The Investment Company Institute is urging Congress to give the Securities and Exchange Commission expanded authority over the municipal securities market so it can take steps to ensure investors have timely access to key information about muni offerings.
In written testimony submitted to the House Financial Services capital markets subcommittee for a hearing Friday, ICI noted that the SEC proposed rule changes to improve muni disclosure earlier in the week and said that while it is "encouraged by these efforts," it "strongly" agrees with SEC chairman Mary Schapiro that "more will need to be done."
"The SEC itself has stated on several occasions that it is near to the statutory limits of its present authority to address the disclosure needs of investors in municipal securities," ICI said, noting that former SEC chair Christopher Cox issued a white paper two years ago asking Congress for more authority over munis.
The SEC and the Municipal Securities Rulemaking Board currently are statutorily prohibited from requiring muni issuers to file disclosure documents before bonds are sold.
Meanwhile, ICI president Paul Schott Stevens, Securities Industry Financial Markets Association executive vice president Randy Snook and other market participants gave lawmakers their groups' views on the Obama administration's regulatory reform proposals for the financial markets.
Snook said SIFMA applauds the administration's legislative proposal to establish "a new federal fiduciary standard of care that supersedes and improves upon existing fiduciary standards" and would apply to broker-dealers, investment advisers, and other financial intermediaries providing advice to investors. Such a standard would require advisers to put investors' interests first, before their own.
But Stevens said the administration's proposed legislation "fails to state expressly that brokers and advisers alike must act as fiduciaries" and warned that, "in effect, it would dilute the protections currently provided to advisory clients."
SIFMA and ICI disagreed on other issues as well. While SIFMA supports the administration's proposal to create a single systemic regulator and believes the Federal Reserve would be well-suited for that role, ICI would prefer systemic risk to be overseen by a statutorily created council of senior federal regulators.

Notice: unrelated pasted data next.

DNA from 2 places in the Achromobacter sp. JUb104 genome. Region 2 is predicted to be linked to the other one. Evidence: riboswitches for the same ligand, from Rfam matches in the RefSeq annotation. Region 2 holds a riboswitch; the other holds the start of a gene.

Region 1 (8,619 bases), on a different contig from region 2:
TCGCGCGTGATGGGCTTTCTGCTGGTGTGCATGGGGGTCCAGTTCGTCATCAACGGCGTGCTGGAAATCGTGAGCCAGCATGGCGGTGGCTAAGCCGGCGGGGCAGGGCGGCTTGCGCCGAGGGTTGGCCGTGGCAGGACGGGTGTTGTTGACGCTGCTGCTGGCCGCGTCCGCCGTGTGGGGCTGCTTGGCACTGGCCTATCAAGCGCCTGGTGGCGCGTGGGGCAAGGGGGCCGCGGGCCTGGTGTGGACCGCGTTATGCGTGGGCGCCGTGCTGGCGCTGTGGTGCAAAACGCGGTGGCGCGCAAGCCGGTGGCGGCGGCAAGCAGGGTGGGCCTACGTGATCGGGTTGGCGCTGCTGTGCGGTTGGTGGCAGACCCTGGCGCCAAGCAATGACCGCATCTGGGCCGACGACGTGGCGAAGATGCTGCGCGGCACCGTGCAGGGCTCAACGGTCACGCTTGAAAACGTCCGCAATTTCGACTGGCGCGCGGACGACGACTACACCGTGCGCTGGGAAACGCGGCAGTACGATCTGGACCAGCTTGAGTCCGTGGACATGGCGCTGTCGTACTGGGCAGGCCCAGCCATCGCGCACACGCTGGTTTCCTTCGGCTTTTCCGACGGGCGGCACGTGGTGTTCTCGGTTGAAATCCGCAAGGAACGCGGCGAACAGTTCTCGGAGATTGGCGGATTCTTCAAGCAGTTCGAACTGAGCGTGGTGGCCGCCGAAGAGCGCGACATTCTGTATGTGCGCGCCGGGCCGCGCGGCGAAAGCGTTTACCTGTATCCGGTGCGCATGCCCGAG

Stevens noted that the administration has called for the creation of a Financial Services Oversight Council but complained it would be relegated to an advisory or consultative role under the Fed.
"The ICI believes that the administration's approach would strike the wrong balance, by expanding the mandate of the Federal Reserve well beyond its traditional areas of expertise and failing to draw appropriately on the expertise of the other federal functional regulators," he told the lawmakers.
The two groups, however, were both worried about the administration's proposal to create a Consumer Protection Financial Agency and said Congress should explicitly prohibit it from having any jurisdiction over securities products, funds, college savings plans created under Section 529 of the tax code, and funds regulated by the SEC or the Commodity Futures Trading Commission. Snook added that the CPFA should be funded through the appropriations process rather than industry fees.
On derivatives, both SIFMA and ICI said that not all standardized over-the-counter derivatives can be centrally cleared or exchange traded, as the administration has proposed. ICI said that all institutional investors should be required to periodically publicly disclose derivatives positions, as funds are required to do.